The White House wants to make a diplomatic push for a Saudi-Israeli peace deal in the next six to seven months before the presidential election campaign consumes President Joe Biden’s agenda, two US officials with knowledge of the issue told Axios’ Barak Ravid on Wednesday.
Any normalization agreement between Saudi Arabia and Israel brokered by the US will likely include an upgrade in US-Saudi relations and a package of tangible deliverables from the US government.
Such a deal could be unpopular among Democrats due to the tensions with the Saudis over the murder of Washington Post columnist Jamal Khashoggi, but a deal could be a historic breakthrough in Middle East peace, leading to a domino effect of more Arab and Muslim-majority countries normalizing relations with Israel.
White House national security adviser Jake Sullivan met with Saudi Crown Prince Mohammed Bin Salman, who is known as MBS, last week in Jeddah and, among other issues, discussed the possibility of Saudi-Israeli normalization, the US officials said.
After the meeting, White House Middle East czar Brett McGurk and Biden’s senior adviser Amos Hochstein traveled to Jerusalem and briefed Prime Minister Benjamin Netanyahu.
According to the two US officials, Sullivan told MBS the U.S. thinks there is an opportunity to get a Saudi-Israeli deal by the end of the year.
MBS said he doesn’t want to take any more incremental steps toward warming relations with Israel, but instead, work toward one big package that will include US deliverables like stronger military cooperation, one US official said.
The Saudi Embassy in Washington did not respond to specific questions related to this story.
A National Security Council spokesperson said the White House "does not comment on the content of private diplomatic discussions."
"The United States is fully committed to strengthening and expanding the Abraham Accords and supporting Israel’s integration into the Middle East," the spokesperson added.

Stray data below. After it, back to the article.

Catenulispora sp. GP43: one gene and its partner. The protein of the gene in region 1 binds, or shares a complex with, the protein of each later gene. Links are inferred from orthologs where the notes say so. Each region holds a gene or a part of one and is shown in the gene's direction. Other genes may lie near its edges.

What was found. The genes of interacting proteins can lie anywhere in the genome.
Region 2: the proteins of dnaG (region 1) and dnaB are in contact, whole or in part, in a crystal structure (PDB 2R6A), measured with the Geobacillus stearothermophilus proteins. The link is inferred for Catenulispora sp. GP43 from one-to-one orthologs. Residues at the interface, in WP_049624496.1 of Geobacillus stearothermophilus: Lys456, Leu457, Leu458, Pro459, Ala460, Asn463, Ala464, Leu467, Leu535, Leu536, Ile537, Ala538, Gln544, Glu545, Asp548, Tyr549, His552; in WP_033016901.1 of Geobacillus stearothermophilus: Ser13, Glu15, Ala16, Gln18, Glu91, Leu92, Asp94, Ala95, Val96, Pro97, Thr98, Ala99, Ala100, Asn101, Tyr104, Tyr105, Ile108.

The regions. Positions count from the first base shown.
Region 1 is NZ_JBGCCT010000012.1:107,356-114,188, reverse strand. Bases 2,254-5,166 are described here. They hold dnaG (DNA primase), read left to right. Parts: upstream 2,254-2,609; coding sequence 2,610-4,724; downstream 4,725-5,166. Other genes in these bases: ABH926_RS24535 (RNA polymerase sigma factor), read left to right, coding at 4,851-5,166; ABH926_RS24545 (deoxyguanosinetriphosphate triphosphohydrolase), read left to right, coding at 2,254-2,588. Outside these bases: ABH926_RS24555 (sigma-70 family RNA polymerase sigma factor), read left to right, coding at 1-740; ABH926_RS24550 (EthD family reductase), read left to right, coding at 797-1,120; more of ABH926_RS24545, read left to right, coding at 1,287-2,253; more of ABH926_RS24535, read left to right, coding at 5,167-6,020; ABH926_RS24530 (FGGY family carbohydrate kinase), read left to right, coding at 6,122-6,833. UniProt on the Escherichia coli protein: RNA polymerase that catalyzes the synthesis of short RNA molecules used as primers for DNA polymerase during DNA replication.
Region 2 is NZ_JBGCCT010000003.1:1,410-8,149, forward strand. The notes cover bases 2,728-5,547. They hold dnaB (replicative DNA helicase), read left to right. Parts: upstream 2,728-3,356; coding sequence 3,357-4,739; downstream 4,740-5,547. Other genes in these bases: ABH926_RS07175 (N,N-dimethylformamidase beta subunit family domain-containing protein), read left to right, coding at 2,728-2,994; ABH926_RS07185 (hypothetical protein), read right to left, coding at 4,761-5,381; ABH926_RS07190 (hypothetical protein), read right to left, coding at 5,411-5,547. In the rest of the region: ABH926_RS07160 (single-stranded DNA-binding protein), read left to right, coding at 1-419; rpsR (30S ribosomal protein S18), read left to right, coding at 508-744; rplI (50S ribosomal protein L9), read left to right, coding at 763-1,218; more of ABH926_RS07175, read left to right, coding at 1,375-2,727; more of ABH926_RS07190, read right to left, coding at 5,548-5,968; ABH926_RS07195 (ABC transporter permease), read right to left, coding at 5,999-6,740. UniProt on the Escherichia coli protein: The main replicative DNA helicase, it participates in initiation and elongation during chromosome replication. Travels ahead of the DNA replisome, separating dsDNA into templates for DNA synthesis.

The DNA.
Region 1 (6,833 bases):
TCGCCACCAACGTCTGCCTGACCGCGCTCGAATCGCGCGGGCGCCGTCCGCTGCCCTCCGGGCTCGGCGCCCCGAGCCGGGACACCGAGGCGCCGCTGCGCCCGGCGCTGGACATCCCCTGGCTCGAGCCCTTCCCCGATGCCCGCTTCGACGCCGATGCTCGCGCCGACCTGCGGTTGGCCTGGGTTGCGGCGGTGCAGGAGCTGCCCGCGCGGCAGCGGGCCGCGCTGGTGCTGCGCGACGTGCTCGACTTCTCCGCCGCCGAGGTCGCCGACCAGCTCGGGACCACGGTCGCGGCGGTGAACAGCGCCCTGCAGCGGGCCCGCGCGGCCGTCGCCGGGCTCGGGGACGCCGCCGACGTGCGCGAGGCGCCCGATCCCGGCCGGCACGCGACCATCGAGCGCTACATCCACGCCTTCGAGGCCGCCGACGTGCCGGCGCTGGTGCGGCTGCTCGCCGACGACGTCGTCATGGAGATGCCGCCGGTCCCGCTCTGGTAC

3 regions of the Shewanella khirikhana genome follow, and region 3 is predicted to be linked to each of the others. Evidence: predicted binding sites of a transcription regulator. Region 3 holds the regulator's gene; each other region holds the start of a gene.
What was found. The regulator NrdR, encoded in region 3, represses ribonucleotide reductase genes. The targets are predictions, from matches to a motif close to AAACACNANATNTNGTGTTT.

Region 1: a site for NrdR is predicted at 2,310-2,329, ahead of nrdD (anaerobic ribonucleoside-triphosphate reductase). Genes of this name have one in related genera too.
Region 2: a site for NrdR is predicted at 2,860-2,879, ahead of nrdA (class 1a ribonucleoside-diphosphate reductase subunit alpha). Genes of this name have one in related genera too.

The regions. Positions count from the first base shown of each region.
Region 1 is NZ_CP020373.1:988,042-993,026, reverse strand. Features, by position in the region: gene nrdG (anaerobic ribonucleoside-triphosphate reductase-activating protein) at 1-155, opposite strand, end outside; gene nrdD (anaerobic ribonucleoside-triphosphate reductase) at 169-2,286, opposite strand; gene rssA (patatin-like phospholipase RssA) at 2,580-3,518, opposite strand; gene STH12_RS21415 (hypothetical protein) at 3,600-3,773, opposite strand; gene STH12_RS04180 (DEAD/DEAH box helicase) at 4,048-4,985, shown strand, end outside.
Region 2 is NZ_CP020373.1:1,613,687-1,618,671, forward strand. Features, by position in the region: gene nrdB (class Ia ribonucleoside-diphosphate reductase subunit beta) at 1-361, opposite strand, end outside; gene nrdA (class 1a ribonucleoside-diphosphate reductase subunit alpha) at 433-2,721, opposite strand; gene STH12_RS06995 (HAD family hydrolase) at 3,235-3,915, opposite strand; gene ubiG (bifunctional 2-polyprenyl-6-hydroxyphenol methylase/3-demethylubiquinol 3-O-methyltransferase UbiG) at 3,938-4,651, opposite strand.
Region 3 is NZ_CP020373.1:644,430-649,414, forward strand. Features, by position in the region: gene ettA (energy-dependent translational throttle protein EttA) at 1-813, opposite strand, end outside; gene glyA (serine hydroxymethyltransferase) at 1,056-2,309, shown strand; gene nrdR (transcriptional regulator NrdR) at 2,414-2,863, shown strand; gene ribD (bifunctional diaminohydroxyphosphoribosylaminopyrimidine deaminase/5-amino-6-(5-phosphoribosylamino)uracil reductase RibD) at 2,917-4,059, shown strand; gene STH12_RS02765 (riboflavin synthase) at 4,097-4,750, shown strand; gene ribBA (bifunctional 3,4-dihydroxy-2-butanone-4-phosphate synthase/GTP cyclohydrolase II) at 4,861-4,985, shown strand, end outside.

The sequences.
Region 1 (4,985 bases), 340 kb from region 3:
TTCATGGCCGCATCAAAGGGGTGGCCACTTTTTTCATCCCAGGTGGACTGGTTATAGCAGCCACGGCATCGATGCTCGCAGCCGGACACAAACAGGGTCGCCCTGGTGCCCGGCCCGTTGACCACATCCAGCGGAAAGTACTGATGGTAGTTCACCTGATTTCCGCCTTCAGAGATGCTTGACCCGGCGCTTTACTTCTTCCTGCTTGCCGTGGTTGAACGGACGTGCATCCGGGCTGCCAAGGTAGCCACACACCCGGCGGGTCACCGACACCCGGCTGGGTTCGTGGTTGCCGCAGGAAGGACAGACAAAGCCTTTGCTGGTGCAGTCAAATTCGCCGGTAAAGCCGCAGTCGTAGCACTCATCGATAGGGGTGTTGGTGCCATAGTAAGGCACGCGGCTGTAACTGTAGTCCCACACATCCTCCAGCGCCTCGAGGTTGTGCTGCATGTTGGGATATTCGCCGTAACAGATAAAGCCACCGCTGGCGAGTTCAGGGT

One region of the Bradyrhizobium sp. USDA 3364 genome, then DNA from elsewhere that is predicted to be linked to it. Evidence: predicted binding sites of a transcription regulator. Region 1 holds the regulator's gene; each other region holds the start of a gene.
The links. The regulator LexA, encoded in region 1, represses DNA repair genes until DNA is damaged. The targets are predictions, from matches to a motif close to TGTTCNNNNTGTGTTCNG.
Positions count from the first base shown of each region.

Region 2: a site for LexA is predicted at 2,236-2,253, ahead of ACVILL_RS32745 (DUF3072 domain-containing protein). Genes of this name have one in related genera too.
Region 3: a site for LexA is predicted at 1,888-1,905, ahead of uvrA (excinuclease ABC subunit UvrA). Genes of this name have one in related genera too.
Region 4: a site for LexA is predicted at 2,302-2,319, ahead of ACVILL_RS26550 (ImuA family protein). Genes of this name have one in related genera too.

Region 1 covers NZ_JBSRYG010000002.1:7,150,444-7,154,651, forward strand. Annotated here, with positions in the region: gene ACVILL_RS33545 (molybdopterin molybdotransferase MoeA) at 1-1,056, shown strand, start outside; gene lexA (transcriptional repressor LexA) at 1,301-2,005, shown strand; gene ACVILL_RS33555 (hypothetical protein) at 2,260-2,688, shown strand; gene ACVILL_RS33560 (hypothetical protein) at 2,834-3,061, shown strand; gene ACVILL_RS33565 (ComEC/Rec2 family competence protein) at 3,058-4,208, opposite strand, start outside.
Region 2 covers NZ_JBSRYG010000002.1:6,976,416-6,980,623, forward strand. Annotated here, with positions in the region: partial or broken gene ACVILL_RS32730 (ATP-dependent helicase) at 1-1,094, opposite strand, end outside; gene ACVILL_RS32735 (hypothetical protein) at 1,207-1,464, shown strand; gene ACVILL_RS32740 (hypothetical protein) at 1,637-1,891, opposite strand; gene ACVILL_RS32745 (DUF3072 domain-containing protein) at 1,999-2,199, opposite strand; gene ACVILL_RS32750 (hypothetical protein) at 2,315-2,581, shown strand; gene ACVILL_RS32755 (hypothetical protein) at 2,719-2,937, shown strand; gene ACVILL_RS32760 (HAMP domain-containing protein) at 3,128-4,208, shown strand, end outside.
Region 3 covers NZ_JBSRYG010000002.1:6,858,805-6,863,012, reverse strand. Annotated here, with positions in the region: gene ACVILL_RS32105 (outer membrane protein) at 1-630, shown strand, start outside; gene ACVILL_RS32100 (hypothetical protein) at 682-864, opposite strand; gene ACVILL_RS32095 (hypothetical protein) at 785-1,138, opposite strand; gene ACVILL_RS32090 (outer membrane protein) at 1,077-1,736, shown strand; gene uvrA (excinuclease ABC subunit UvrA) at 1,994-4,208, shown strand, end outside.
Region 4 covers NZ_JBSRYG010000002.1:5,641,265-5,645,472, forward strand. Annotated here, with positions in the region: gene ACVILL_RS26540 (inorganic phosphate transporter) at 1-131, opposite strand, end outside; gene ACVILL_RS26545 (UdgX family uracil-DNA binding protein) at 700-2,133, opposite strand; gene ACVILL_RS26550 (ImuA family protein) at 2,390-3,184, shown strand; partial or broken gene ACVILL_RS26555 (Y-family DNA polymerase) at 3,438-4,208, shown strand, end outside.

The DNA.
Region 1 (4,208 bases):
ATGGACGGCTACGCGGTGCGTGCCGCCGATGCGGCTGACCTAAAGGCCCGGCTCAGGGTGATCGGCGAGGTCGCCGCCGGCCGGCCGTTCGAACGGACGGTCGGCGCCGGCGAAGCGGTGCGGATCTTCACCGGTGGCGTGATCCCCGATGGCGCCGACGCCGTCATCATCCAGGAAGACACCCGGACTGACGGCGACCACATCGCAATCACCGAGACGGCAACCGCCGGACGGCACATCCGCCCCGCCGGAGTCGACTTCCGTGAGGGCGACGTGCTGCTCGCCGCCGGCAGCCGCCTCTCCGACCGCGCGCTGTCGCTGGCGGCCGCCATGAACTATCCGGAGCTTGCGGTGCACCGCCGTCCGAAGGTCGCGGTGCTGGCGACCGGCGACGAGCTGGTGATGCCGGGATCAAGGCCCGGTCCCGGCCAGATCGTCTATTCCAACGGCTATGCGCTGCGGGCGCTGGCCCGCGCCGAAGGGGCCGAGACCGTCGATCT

"This will be an area of continued emphasis and focus for us over the coming period as we look to achieve a more integrated, more prosperous, and more stable region that serves the interests of our partners and the United States over the long term."
Before his visit to Saudi Arabia, Sullivan spoke at a Washington think tank and said that the US is still working towards a goal of a deal normalizing relations between Israel and Saudi Arabia.
"Ultimately getting to full normalization is a declared national security interest of the United States. We have been clear about that," he said, as quoted by Reuters.
"Now as a sign of my seriousness about how much we're focused on this, and how seriously we are taking this, I am not going to say anything further lest I upset the efforts we are undertaking on this issue," added Sullivan.
Israel has been for years rumored to have behind-the-scenes ties with Saudi Arabia, but the Saudis have vehemently denied those rumors.
Prime Minister Benjamin Netanyahu has made clear that his goal is to achieve a peace agreement with Saudi Arabia that would “effectively end the Arab-Israeli conflict.”
However, Saudi officials have repeatedly said that a Palestinian state with eastern Jerusalem as its capital is a prerequisite for Saudi Arabia normalizing ties with Israel.
According to Ravid’s report, any deal with Saudi Arabia will likely include a “Palestinian component” that Israel will have to agree to. It is unclear what the Saudis and the US will ask for and how far Netanyahu’s government will go to secure a deal.